Why do Teens Use Drugs?
TIP: Parents and caregivers have the opportunity to guide their teen in making positive decisions about drug and alcohol use. Talk to your kids about drugs.
The teen years are often a time to explore and learn more about themselves as they approach adulthood. Often, this involves experimenting and testing their boundaries. The desire to do something new or risky is a normal part of teen development.
Teens who perceive little risk in using drugs are more likely to use drugs. Teens may also use drugs or alcohol to:
- Relieve boredom
- Feel good
- Forget their troubles and relax
- Satisfy their curiosity
- Ease their pain
- Feel grown up
- Show their independence
- Belong to a specific group
What are the Risk Factors and Protective Factors for Drug Use?
Many factors influence a child’s likelihood to use illegal substances or develop a substance abuse disorder. Effective drug prevention focuses on reducing the risk factors and strengthening the protective factors that are most closely related to substance abuse.
Risk factors are circumstances or events that increase a child’s use and abuse of drugs. The more risk factors present, the more likely a child may be to use drugs and develop problems. Risk factors for drug use include:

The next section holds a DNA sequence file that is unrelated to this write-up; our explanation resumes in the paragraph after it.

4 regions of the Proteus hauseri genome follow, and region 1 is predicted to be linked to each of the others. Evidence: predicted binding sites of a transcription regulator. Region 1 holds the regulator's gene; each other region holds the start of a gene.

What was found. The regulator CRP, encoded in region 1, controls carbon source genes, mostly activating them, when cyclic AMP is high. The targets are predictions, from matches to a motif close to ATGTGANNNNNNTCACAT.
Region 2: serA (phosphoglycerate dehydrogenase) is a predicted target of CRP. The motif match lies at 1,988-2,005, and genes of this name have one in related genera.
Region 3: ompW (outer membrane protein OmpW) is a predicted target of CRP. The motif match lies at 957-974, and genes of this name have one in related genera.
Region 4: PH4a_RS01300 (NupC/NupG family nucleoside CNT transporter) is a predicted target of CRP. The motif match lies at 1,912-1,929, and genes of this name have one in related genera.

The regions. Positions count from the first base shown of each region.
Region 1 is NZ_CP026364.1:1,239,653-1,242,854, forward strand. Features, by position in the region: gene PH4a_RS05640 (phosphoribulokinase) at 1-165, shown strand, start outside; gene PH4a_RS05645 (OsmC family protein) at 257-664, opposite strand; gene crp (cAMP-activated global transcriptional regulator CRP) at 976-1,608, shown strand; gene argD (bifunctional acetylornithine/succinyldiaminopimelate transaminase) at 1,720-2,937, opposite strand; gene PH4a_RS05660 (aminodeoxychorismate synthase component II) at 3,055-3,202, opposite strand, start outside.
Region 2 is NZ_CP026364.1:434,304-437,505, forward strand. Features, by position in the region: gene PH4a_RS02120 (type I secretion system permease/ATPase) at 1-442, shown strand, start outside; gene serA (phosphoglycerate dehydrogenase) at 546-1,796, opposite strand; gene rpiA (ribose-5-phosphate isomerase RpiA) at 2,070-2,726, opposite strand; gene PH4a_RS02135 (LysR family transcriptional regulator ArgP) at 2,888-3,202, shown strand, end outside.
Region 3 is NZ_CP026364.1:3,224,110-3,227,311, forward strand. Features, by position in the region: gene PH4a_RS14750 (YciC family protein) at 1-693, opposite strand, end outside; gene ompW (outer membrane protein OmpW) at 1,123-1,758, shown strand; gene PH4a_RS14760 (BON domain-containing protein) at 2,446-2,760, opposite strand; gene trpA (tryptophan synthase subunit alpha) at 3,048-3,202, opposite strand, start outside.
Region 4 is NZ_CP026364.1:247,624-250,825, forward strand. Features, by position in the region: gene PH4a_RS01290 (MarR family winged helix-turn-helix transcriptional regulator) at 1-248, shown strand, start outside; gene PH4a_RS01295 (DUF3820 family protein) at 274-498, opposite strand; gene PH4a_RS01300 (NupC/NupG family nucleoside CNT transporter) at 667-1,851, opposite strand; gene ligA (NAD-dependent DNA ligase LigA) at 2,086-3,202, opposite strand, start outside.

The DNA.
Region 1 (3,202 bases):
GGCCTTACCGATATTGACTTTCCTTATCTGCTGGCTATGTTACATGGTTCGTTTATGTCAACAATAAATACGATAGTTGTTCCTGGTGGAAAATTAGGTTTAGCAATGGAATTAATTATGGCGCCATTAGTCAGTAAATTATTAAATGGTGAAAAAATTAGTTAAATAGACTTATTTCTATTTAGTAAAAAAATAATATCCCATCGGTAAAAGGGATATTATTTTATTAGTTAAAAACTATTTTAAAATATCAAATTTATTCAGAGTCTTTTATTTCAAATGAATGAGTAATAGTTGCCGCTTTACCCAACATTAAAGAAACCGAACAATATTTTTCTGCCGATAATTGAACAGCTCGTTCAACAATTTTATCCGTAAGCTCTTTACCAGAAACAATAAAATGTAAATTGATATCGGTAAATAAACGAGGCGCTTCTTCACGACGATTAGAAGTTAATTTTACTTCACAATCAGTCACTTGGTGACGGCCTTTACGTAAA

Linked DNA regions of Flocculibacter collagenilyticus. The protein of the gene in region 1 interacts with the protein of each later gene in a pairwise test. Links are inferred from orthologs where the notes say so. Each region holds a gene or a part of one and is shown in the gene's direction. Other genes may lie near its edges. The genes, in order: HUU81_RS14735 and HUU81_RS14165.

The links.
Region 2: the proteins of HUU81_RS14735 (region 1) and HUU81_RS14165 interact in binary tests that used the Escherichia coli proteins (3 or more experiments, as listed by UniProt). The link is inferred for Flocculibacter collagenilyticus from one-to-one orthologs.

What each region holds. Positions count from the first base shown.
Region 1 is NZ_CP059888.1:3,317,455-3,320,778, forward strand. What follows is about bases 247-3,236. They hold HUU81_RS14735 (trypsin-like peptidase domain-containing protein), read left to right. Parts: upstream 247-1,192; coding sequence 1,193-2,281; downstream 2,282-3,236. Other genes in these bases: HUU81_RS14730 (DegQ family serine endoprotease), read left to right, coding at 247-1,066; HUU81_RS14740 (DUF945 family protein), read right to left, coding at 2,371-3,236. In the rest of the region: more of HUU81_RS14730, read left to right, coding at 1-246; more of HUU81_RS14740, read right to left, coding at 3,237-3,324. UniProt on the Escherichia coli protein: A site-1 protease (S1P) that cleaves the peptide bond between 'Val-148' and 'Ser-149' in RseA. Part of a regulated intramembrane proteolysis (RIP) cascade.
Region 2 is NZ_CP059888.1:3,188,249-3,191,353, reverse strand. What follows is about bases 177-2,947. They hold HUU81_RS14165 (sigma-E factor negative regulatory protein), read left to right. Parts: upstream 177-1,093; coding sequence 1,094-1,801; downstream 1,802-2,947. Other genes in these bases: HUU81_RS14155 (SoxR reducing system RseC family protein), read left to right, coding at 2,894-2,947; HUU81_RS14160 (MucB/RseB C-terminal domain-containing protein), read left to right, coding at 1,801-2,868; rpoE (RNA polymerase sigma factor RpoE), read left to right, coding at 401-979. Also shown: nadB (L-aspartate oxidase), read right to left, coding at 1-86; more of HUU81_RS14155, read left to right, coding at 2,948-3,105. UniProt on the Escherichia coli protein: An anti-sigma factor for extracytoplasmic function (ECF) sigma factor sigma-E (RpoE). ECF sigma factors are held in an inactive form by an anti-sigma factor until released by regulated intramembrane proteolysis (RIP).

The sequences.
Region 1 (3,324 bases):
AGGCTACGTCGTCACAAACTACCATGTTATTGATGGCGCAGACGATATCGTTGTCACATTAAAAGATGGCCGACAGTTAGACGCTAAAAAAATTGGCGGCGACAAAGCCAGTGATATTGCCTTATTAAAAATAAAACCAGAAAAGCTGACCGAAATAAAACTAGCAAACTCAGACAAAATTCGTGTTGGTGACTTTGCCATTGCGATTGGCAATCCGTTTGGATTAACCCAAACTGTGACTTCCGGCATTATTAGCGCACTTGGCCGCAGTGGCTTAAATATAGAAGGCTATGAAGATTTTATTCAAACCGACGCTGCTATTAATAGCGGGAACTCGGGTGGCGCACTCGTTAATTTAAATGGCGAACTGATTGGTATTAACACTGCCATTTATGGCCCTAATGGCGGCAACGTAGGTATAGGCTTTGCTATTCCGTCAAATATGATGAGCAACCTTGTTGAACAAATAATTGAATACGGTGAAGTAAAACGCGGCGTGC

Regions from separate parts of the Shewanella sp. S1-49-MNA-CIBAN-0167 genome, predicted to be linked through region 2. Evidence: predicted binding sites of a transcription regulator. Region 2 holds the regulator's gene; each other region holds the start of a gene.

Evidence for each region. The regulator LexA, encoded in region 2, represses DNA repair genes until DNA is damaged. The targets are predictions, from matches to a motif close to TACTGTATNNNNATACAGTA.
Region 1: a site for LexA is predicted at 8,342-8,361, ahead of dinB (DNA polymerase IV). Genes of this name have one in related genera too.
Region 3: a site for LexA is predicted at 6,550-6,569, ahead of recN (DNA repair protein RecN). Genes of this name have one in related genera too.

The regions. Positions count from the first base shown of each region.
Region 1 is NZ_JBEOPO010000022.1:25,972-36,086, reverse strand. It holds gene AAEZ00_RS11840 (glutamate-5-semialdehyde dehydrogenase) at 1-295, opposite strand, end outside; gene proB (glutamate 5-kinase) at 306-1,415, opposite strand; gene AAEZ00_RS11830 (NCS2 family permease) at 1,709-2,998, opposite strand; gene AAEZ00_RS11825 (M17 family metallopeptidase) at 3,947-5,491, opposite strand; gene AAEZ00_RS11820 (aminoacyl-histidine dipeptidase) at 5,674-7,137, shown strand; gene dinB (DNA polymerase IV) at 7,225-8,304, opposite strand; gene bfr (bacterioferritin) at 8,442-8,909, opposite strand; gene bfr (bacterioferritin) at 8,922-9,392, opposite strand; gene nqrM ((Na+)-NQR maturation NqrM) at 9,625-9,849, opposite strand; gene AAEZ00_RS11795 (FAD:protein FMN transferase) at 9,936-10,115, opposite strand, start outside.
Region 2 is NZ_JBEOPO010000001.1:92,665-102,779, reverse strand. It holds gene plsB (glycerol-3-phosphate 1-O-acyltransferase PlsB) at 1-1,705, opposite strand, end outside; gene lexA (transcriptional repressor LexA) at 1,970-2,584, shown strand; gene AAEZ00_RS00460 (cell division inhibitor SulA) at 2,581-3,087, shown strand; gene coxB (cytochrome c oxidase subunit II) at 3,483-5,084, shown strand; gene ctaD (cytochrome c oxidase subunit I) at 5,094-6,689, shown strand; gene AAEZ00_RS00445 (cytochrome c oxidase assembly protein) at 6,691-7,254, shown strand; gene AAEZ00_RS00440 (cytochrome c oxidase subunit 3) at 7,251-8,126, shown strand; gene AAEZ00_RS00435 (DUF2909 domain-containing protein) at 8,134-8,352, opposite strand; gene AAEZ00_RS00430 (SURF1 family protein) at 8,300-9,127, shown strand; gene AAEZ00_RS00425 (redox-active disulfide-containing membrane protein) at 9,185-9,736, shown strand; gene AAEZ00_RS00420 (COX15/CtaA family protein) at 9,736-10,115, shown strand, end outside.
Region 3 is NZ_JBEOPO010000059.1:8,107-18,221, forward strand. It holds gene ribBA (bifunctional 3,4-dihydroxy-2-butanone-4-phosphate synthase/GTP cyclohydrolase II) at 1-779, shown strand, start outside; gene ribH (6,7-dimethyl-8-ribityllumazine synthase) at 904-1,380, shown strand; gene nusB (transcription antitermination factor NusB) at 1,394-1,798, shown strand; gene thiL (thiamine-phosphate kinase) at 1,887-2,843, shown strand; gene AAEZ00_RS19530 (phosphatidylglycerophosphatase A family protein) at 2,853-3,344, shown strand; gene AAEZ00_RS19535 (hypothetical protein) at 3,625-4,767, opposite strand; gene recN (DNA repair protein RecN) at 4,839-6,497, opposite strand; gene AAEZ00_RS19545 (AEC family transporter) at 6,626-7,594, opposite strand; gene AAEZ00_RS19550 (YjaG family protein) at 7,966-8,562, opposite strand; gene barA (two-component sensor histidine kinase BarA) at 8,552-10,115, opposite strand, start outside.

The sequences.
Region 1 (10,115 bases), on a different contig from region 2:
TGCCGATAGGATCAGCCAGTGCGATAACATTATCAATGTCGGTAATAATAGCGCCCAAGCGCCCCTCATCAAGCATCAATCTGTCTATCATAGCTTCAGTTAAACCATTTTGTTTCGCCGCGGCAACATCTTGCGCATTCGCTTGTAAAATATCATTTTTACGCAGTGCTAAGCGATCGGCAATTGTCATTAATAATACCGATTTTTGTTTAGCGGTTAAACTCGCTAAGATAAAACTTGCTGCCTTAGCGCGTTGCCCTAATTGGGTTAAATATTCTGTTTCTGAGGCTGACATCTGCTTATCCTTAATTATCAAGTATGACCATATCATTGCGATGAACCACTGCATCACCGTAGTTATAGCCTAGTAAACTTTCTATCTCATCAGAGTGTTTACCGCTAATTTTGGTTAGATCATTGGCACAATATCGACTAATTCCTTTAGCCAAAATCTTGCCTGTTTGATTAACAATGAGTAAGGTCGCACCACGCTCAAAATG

- Low grades or failure in school
- Victim of bullying or cyberbullying
- Low self esteem
- Permissive parenting
- Parent or older sibling drug/alcohol use
- Living in a community with a high tolerance for smoking, drinking, or drug use among youth
- Attending a school without strict rules for tobacco, alcohol, or drugs and inconsistent enforcement for breaking those rules
- Belief that there is little risk in using a drug.
Protective factors are those characteristics that can reduce a person’s risk for substance abuse or addiction. Protective factors that may decrease the risk of drug use include:
- Strong bond with a parent or caregiver
- High self esteem
- Parent or caregiver who talks regularly with their child about drugs
- Active in faith-based organizations, school, athletic, or community activities
- Spending time around positive role models
- Living in a community that offers youths activities where drugs and alcohol are not tolerated
- Attending a school with an effective alcohol and drug education program and a non-tolerance policy for alcohol and drugs
- Belief that using drugs may be harmful or risky
As a parent you can control many of the risk and protective factors in your home. Remember that parents and caregivers are the most important role models in children’s lives. For more information see Growing up Drug Free: A Parent’s Guide to Prevention
Source: O’Connell, M.E., Boat, T., & Warner, K.E. (Eds.). (2009) Preventing mental, emotional, and behavioral disorders among young people: Progress and possibilities. National Research Council and Institute of Medicine of the National Academies. Washington, D.C.: The National Academies Press.